Katie and I will be leaving for The NIH on Sunday, July 24 and clinics will start on Monday, July 25.  Paul is not able to go with us this year due to football season is quickly approaching and he will be at camp.  Victoria will not join us this year either as she has to stay back to work and take care of Woody (our 200 # bull mastiff baby...she is excited :-)!! We will have four very full, very busy days of clinics that will leave us exhausted, and excited at the same time.  We will be staying at The Children's Inn at NIH, which is a wonderful place for sick children to stay.  They are absolutely amazing to the kids and their families.  I will post nightly updates to keep everyone in the look and explain the days appointments and outings.  Katie loves to check this page nightly while we are away so please feel free to leave her messages. Please keep both of us in your thoughts and prayers, we are hoping this is both a very positive and productive trip!!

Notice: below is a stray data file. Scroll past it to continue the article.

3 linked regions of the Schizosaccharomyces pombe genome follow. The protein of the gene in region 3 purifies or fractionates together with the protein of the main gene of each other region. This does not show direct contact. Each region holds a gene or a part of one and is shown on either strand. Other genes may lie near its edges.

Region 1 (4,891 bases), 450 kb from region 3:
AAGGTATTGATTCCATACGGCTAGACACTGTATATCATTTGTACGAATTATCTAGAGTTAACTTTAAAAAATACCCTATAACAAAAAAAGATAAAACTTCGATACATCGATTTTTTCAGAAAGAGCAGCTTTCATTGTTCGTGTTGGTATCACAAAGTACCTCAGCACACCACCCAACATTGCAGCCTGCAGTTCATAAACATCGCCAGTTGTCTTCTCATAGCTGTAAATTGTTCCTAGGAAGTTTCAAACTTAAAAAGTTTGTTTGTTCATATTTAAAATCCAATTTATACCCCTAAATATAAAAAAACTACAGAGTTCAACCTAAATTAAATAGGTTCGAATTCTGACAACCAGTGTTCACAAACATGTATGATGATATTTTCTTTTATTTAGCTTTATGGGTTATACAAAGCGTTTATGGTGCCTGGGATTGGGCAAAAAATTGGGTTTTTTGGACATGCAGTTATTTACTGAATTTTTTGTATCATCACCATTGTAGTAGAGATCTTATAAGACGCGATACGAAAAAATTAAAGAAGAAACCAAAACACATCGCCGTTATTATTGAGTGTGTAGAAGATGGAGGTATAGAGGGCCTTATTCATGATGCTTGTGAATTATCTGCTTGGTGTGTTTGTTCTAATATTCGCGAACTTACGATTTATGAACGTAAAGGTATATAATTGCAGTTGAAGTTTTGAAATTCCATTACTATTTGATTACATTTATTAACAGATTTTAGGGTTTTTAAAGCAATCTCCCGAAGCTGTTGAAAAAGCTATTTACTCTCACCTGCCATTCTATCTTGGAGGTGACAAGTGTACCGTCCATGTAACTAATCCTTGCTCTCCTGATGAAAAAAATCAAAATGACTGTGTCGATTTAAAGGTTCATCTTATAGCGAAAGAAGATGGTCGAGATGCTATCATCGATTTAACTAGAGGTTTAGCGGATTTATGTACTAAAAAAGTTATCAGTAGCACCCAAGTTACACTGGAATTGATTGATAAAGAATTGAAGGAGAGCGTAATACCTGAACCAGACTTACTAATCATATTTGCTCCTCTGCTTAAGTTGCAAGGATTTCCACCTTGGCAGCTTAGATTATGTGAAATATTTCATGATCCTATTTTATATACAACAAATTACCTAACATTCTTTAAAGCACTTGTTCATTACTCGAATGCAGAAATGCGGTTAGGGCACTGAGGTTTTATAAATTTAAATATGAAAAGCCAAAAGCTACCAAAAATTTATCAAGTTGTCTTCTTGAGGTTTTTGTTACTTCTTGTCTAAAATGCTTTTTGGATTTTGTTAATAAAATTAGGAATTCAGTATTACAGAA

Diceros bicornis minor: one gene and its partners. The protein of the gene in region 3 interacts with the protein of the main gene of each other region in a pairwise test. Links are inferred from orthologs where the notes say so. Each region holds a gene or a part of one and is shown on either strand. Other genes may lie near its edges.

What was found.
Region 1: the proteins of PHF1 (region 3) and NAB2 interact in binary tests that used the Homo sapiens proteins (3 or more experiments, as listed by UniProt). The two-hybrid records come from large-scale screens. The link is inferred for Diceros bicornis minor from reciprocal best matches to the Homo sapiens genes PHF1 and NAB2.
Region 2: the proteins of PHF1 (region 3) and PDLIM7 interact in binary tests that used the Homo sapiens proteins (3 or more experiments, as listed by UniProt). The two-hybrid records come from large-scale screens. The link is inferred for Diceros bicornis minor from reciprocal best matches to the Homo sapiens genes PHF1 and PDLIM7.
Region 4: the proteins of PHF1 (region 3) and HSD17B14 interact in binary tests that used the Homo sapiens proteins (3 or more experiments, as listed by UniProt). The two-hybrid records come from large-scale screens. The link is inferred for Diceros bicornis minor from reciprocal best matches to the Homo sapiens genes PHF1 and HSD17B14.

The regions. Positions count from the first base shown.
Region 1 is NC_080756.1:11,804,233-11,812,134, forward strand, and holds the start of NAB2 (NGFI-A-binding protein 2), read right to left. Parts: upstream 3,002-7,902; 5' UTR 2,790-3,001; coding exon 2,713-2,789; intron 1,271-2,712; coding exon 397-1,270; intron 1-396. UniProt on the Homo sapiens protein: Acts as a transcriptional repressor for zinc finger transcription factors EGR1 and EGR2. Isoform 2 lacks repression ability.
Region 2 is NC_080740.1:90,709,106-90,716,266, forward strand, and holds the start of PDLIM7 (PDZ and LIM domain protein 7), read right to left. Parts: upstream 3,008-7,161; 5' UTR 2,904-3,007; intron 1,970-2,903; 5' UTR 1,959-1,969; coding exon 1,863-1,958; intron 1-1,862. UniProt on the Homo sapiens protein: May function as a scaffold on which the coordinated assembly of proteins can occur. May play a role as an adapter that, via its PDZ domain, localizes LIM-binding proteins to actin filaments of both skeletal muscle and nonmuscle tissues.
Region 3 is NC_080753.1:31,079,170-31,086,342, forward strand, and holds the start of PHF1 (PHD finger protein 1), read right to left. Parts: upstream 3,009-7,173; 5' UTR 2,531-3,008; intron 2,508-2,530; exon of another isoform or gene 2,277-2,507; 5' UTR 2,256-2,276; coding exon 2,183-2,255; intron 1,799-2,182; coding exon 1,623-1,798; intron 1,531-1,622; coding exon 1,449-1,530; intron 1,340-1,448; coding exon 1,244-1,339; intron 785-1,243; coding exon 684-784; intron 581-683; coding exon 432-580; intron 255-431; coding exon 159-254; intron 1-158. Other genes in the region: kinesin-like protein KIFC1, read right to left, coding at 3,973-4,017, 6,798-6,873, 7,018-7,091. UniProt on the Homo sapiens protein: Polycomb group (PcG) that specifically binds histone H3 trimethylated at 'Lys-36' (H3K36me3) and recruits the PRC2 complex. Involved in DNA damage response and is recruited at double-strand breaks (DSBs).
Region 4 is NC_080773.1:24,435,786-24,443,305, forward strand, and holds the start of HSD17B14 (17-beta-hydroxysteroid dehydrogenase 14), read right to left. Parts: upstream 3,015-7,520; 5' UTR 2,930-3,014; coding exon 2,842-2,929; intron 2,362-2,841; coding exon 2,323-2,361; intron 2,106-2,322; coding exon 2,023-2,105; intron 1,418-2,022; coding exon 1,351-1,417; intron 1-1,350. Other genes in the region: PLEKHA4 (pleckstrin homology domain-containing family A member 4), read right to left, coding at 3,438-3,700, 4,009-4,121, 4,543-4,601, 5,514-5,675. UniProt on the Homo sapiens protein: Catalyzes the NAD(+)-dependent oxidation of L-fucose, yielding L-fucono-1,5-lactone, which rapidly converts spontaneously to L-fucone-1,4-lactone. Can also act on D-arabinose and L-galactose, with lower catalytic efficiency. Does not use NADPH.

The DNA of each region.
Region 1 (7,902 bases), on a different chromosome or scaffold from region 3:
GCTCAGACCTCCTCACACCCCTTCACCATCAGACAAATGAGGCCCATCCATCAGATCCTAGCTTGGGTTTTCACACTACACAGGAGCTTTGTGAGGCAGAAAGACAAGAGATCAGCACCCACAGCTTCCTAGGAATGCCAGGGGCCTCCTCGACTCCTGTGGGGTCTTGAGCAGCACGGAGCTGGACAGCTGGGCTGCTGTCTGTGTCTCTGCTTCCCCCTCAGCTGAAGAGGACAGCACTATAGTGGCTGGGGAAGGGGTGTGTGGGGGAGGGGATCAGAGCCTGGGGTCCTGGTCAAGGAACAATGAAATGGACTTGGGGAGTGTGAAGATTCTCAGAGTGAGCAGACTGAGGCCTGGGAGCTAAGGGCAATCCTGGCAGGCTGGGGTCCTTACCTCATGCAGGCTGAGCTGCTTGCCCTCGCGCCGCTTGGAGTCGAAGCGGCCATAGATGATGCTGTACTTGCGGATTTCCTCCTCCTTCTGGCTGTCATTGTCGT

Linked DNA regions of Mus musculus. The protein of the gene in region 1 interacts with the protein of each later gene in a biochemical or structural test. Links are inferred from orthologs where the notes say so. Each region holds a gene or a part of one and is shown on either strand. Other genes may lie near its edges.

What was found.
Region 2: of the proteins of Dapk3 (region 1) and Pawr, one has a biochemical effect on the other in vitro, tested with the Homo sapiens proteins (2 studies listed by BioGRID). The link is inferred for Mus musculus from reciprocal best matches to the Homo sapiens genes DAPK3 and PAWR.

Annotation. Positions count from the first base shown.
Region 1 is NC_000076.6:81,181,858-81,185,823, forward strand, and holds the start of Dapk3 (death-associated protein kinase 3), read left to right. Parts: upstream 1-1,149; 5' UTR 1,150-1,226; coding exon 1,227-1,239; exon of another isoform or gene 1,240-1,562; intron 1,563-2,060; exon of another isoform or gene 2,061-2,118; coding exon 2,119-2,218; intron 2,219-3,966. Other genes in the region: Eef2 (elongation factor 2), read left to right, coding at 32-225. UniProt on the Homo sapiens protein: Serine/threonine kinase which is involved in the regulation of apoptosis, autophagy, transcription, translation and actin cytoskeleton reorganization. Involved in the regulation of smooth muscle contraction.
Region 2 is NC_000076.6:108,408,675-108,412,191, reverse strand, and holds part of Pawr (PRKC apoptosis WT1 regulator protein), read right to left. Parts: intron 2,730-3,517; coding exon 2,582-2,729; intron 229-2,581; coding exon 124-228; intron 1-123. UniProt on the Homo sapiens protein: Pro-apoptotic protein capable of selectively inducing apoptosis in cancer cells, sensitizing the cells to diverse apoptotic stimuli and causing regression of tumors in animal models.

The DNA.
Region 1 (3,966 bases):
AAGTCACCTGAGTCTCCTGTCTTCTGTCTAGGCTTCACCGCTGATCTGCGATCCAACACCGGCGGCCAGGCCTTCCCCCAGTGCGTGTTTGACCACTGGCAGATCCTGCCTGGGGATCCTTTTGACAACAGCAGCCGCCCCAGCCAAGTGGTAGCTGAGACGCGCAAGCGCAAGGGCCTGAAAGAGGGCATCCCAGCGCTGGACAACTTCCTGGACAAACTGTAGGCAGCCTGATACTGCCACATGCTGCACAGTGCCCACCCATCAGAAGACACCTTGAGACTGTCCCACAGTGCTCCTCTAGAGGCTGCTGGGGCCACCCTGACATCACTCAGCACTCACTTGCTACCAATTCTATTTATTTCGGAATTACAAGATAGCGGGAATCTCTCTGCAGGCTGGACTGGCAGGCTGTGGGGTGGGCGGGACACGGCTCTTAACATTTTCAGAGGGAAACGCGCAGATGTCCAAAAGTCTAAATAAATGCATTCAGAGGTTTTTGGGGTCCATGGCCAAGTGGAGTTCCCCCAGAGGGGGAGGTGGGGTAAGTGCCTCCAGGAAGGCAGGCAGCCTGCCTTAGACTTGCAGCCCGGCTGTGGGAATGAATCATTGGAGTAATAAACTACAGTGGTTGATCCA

We are headed back to The NIH on Sunday, November 6, 2011.  Katie will be seeing her awesome Team in The National Cancer Institute for numerous appointments over a 7 day period.  We are very excited to see what the Dr.'s have learned over the past 2 and 1/2 years.  Because her disorder is so rare we don't have unrealistic expectations, just hope for any little bit of knowledge they can give us.  For those of you who have followed Katie's previous "medical mystery" most of the information will be old news until we get out there and I post new information and updates next week.  As many of you know our family has run into numerous road blocks with Katie's diagnosis'.  I know most everyone knows there is something wrong with Katie but no one ever elaborates on it.  My older daughter, Victoria, said it perfectly the other day. Here is the story: I was speaking to Torie's counselor at St. Pius and Katie kept interrupting.  The counselor looked at me and said, "wow, she is really high maintenance".  Looking at the situation and not knowing the background, anyone would think that.  At that point I opened up and explained to the counselor Katie's story.  He felt really bad, but again, that is normal when you a see a child that "looks normal" but is not acting "normal".  I came home to ask Torie, "how come you don't tell people about your sister??"  Torie responded, "well, lets see, I'm going to go into a class and say hi my name is Torie I have a little sister who has major problems". Needless to say, it made me think.  There is really no good time to just blurt it out.  Human nature is for everyone to need to "see" the disability and if it is not visible then often the finger gets pointed at parents for not "controlling" the child or not disciplining.  I can't tell you the looks we have received in public from people judging her behavior, because all outward appearances appear to be "normal".  But...what is normal??????